1.e4 c5 2.Nf3 e6 3.g3 Nc6 4.Bg2 Nf6 5.Qe2 e5 6.O-O Be7 7.Nc3 d6 8.Nd5 Be6 9.Ne1 Nd4 10.Qd1 Nxd5 11.exd5 Bd7 12.c3 Nf5 13.d3 O-O 14.f4 exf4 15.Bxf4 Bg5 16.Qd2 Bxf4 17.Qxf4 Qb6 18.Rf2 Ne7 19.Qd2 Rae8 20.b3 Qc7 21.Nc2 Ng6 22.Ne3 Ne5 23.Be4 Qd8 24.Bf5 g6 25.Bxd7 Qxd7 26.Rf4 f5 27.Raf1 Qe7 28.R4f2 Qg5 29.d4 cxd4 30.Qxd4 b6 31.Qd2 Qe7 32.Re1 Qg5 33.Ref1 Qe7 34.Re1 Qg5 35.Ref1 Qe7 ½-½

US Masters First Round: NM Matthew Puckett vs GM Alex Shabalov

Matthew Puckett is a National Master from the Great State of Alabama, where he is currently the highest rated player. Mr. Puckett is strong enough to have bested a Grandmaster, Sam Palatnik. The battle, featuring a Leningrad Dutch, was contested at the Atlanta Chess & Game Center. Not many, if any, GMs lost at the House of Pain.

Alexander Shabalov is enshrined in the US Chess Hall of Fame.

Matthew Puckett 2138 (USA) vs GM Alexander Shabalov 2496 (USA)
U.S. Masters 2021 round 01
D30 Queen’s gambit declined

White to make eighth move
White to make twelfth move
White to make sixteenth move
  1. d4 d5 2. c4 e6 3. Nf3 Nf6 4. g3 Bb4+ 5. Bd2 a5 6. Qc2 O-O 7. Bg2 c5 8. dxc5? (Players are taught it is usually better to capture toward the center. Although a small mistake, it would have been much better to play 8. cxd5)

8…d4 9. Bxb4 axb4 10. Nbd2 Nc6 11. O-O e5 12. Rfd1? (12 Ng5 must be played as it is the only move not causing disadvantage) 12… Qe7 13. Nb3 h6 14. Ne1 Bg4 15. Qd2 Rfd8 16. Nd3? (The game, for all intents and purposes is over after this egregious mistake. When deciding upon a move a player will ask himself before making the move, “With which move will my opponent reply?” In this case the answer is obvious, which means that after the expected 16…e4, Matthew planned to play 17 Nxb4, because what kind of player would move the Knight to d3 if he were intending on retreating immediately? Yet that is the move Mr. Puckett should have played, but by then he had completely lost his objectivity and carried on with his ill-fated plan…) 16…e4 17. Nxb4 Nxb4 18. Qxb4 d3 19. f3 dxe2 20. Rxd8+ Rxd8 21. fxg4 Rd1+ 22. Kf2 e1=Q+ 23. Qxe1 Nxg4+ 24. Kg1 Rxe1+ 25. Rxe1 f5 26. Bf1 Ne5 27. Be2 Qg5 28. Kf2 f4 0-1


The movie Casablanca premiered in New York City 79 years ago today, in 1942. The film starred Humphrey Bogart and Ingrid Bergman, with notable support by Claude Rains and Paul Henreid. It’s the story of a cynical American expat, Rick Blaine, who runs a bar in Morocco’s largest city during World War II. He’s unexpectedly reunited with his former love, Ilsa, who is now married to a leader of the French Resistance. By the end of the movie, Rick finds he still has a selfless heart under his bitter exterior. The movie was originally intended for release in January 1943, and that is when it came out in the rest of the country, but the producers moved up the New York premiere to take advantage of the free publicity surrounding the landing of Allied forces in North Africa.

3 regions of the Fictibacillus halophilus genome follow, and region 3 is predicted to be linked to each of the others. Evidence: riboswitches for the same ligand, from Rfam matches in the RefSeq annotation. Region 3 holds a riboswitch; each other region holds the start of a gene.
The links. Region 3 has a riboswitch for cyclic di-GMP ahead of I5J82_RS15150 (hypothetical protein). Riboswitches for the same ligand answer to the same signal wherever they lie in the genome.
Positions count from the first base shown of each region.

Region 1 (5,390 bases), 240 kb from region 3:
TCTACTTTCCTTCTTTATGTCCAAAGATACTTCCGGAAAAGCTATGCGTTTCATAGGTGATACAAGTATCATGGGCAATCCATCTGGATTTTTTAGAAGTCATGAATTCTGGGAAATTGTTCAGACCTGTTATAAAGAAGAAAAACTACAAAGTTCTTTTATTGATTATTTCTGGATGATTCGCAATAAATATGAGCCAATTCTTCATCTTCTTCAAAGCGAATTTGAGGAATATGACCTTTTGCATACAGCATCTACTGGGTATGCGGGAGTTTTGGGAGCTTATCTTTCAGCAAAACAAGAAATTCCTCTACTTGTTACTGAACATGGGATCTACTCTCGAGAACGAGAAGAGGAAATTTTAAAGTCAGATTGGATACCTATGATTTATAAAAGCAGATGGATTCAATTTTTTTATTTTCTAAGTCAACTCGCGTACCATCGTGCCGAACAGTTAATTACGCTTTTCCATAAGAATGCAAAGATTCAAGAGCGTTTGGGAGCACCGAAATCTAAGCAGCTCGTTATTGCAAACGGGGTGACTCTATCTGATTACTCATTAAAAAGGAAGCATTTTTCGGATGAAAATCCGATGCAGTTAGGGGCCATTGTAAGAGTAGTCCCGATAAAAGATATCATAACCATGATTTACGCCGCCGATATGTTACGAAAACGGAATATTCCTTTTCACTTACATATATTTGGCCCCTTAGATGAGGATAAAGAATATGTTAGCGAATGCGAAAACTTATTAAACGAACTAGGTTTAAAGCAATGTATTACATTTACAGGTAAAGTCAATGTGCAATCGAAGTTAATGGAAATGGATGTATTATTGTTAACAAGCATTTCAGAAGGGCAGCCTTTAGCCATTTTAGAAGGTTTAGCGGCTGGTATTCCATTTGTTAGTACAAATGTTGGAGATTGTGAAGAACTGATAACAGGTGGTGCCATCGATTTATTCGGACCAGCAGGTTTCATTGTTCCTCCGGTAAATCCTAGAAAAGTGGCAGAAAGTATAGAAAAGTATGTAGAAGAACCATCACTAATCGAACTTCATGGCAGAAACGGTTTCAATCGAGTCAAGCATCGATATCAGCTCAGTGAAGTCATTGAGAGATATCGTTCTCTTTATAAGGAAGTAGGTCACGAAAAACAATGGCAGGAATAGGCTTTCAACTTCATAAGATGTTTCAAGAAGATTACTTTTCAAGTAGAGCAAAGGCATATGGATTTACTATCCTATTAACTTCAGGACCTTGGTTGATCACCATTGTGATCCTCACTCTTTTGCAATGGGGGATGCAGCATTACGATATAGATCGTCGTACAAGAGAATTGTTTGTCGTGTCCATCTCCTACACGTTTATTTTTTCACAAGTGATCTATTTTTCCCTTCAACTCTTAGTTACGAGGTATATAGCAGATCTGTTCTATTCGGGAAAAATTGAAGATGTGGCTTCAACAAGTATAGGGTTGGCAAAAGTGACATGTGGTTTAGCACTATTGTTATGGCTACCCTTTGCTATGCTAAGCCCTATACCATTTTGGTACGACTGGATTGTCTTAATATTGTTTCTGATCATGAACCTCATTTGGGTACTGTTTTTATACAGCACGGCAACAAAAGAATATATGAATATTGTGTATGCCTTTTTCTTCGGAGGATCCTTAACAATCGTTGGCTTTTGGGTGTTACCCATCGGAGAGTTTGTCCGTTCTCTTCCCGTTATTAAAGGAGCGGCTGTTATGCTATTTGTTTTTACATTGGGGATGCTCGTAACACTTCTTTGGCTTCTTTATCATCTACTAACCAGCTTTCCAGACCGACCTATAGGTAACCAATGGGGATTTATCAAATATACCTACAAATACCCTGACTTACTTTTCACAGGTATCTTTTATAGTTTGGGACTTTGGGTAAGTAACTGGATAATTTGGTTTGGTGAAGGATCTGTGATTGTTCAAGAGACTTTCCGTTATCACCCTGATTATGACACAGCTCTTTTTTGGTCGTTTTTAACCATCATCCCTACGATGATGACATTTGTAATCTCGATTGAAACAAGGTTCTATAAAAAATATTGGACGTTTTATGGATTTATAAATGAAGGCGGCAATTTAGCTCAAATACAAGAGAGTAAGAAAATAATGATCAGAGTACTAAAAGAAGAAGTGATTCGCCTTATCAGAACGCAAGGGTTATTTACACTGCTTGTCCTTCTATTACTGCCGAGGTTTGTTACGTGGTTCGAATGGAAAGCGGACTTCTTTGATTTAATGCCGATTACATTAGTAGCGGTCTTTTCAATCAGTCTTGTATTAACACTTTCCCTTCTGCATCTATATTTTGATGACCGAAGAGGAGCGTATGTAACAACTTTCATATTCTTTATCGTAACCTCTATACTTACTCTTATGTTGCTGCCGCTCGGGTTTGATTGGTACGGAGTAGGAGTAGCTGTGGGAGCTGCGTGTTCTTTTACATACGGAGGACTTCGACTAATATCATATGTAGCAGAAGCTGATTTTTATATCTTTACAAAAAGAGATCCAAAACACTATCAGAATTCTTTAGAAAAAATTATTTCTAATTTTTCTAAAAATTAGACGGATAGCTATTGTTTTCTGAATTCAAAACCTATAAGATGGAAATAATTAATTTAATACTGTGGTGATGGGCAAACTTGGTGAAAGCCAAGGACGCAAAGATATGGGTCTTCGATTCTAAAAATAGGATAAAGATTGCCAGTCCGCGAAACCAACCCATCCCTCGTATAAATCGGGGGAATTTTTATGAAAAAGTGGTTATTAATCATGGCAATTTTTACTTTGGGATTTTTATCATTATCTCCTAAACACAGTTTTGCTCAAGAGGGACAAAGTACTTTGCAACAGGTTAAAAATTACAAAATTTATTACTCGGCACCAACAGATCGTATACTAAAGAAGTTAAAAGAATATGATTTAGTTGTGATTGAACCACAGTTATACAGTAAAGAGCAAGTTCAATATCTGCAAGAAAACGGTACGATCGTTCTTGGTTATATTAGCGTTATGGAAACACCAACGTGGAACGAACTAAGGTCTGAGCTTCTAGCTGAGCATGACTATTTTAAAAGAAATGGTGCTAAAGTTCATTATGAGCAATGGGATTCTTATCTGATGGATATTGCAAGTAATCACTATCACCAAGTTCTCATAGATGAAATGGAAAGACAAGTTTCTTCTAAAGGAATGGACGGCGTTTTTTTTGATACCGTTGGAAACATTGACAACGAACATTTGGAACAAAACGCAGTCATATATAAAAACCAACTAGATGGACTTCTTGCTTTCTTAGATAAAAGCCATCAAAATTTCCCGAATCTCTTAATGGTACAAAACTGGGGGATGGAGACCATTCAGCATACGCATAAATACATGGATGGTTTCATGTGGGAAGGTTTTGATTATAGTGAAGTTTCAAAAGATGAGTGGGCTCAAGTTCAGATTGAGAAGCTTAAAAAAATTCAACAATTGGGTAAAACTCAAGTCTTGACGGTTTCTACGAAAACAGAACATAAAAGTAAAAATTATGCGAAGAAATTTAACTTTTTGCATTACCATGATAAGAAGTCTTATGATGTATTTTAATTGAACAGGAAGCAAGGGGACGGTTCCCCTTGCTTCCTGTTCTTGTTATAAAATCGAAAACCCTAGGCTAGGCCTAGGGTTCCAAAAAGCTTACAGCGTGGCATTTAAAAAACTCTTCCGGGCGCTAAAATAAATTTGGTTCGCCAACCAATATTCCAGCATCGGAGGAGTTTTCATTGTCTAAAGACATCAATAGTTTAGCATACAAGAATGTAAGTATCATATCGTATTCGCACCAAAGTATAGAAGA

The film was based on an unproduced play called Everybody Comes to Rick’s, by Murray Burnett and Joan Alison. A story analyst called it “sophisticated hokum,” but recommended it to Warner Bros. anyway. Unlike most movies, Casablanca was filmed in story order rather than out of sequence, because the screenplay was only half done by the time filming began. Ingrid Bergman wrote in her autobiography, My Story (1980): “We were shooting off the cuff. Every day they were handing out dialogue and we were trying to make some sense of it. Every morning we would say, ‘Well, who are we? What are we doing here?’ And [director] Michael Curtiz would say, ‘We’re not quite sure, but let’s get through this scene today and we’ll let you know tomorrow.’” She didn’t know which man her character ended up with until the final scene was filmed.

The movie was filmed almost entirely indoors, because a Japanese submarine had been spotted off the coast of California and everyone was worried that Japan might attack the mainland. The production crew also had to cope with war rationing and shortages of things like rubber and aluminum. They couldn’t use nylon or silk in the costumes, so Ingrid Bergman wore cotton.